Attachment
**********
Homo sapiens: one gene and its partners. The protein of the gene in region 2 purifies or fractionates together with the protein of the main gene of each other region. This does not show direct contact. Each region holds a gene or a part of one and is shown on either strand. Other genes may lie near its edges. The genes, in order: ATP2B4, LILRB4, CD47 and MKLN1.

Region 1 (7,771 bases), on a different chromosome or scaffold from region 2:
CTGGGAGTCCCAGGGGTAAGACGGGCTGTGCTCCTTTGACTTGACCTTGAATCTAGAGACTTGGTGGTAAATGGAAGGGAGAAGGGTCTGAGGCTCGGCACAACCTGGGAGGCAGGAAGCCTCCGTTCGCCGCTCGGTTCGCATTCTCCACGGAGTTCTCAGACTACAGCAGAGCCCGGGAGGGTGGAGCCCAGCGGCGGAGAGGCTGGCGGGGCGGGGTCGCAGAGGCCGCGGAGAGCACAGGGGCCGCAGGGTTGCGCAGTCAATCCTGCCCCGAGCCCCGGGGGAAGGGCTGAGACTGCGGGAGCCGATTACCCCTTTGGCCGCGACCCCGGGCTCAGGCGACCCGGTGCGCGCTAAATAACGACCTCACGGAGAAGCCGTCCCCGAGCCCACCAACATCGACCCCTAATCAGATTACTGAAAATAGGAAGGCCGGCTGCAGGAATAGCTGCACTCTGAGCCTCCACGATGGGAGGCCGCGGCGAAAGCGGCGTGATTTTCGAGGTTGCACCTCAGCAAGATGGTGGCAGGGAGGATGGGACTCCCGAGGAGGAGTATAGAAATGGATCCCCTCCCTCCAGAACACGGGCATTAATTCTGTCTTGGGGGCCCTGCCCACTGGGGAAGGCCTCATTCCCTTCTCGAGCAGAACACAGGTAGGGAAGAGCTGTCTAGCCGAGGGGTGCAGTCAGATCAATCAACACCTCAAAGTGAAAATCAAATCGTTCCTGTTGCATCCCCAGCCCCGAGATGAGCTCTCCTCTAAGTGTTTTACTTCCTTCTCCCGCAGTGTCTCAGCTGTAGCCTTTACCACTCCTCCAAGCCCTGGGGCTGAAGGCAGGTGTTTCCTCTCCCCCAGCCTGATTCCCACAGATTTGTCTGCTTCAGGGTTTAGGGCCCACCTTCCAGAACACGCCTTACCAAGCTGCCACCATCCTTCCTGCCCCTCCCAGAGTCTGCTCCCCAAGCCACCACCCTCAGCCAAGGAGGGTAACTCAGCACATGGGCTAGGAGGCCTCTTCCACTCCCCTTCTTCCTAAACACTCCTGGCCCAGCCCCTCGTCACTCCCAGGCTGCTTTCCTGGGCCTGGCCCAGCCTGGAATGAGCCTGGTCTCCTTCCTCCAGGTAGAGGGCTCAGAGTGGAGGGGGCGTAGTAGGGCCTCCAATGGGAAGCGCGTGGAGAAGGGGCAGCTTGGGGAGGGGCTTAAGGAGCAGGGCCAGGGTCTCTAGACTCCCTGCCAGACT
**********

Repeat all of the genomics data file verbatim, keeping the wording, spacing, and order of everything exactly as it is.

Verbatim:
Homo sapiens: one gene and its partners. The protein of the gene in region 2 purifies or fractionates together with the protein of the main gene of each other region. This does not show direct contact. Each region holds a gene or a part of one and is shown on either strand. Other genes may lie near its edges. The genes, in order: ATP2B4, LILRB4, CD47 and MKLN1.

Region 1 (7,771 bases), on a different chromosome or scaffold from region 2:
CTGGGAGTCCCAGGGGTAAGACGGGCTGTGCTCCTTTGACTTGACCTTGAATCTAGAGACTTGGTGGTAAATGGAAGGGAGAAGGGTCTGAGGCTCGGCACAACCTGGGAGGCAGGAAGCCTCCGTTCGCCGCTCGGTTCGCATTCTCCACGGAGTTCTCAGACTACAGCAGAGCCCGGGAGGGTGGAGCCCAGCGGCGGAGAGGCTGGCGGGGCGGGGTCGCAGAGGCCGCGGAGAGCACAGGGGCCGCAGGGTTGCGCAGTCAATCCTGCCCCGAGCCCCGGGGGAAGGGCTGAGACTGCGGGAGCCGATTACCCCTTTGGCCGCGACCCCGGGCTCAGGCGACCCGGTGCGCGCTAAATAACGACCTCACGGAGAAGCCGTCCCCGAGCCCACCAACATCGACCCCTAATCAGATTACTGAAAATAGGAAGGCCGGCTGCAGGAATAGCTGCACTCTGAGCCTCCACGATGGGAGGCCGCGGCGAAAGCGGCGTGATTTTCGAGGTTGCACCTCAGCAAGATGGTGGCAGGGAGGATGGGACTCCCGAGGAGGAGTATAGAAATGGATCCCCTCCCTCCAGAACACGGGCATTAATTCTGTCTTGGGGGCCCTGCCCACTGGGGAAGGCCTCATTCCCTTCTCGAGCAGAACACAGGTAGGGAAGAGCTGTCTAGCCGAGGGGTGCAGTCAGATCAATCAACACCTCAAAGTGAAAATCAAATCGTTCCTGTTGCATCCCCAGCCCCGAGATGAGCTCTCCTCTAAGTGTTTTACTTCCTTCTCCCGCAGTGTCTCAGCTGTAGCCTTTACCACTCCTCCAAGCCCTGGGGCTGAAGGCAGGTGTTTCCTCTCCCCCAGCCTGATTCCCACAGATTTGTCTGCTTCAGGGTTTAGGGCCCACCTTCCAGAACACGCCTTACCAAGCTGCCACCATCCTTCCTGCCCCTCCCAGAGTCTGCTCCCCAAGCCACCACCCTCAGCCAAGGAGGGTAACTCAGCACATGGGCTAGGAGGCCTCTTCCACTCCCCTTCTTCCTAAACACTCCTGGCCCAGCCCCTCGTCACTCCCAGGCTGCTTTCCTGGGCCTGGCCCAGCCTGGAATGAGCCTGGTCTCCTTCCTCCAGGTAGAGGGCTCAGAGTGGAGGGGGCGTAGTAGGGCCTCCAATGGGAAGCGCGTGGAGAAGGGGCAGCTTGGGGAGGGGCTTAAGGAGCAGGGCCAGGGTCTCTAGACTCCCTGCCAGACT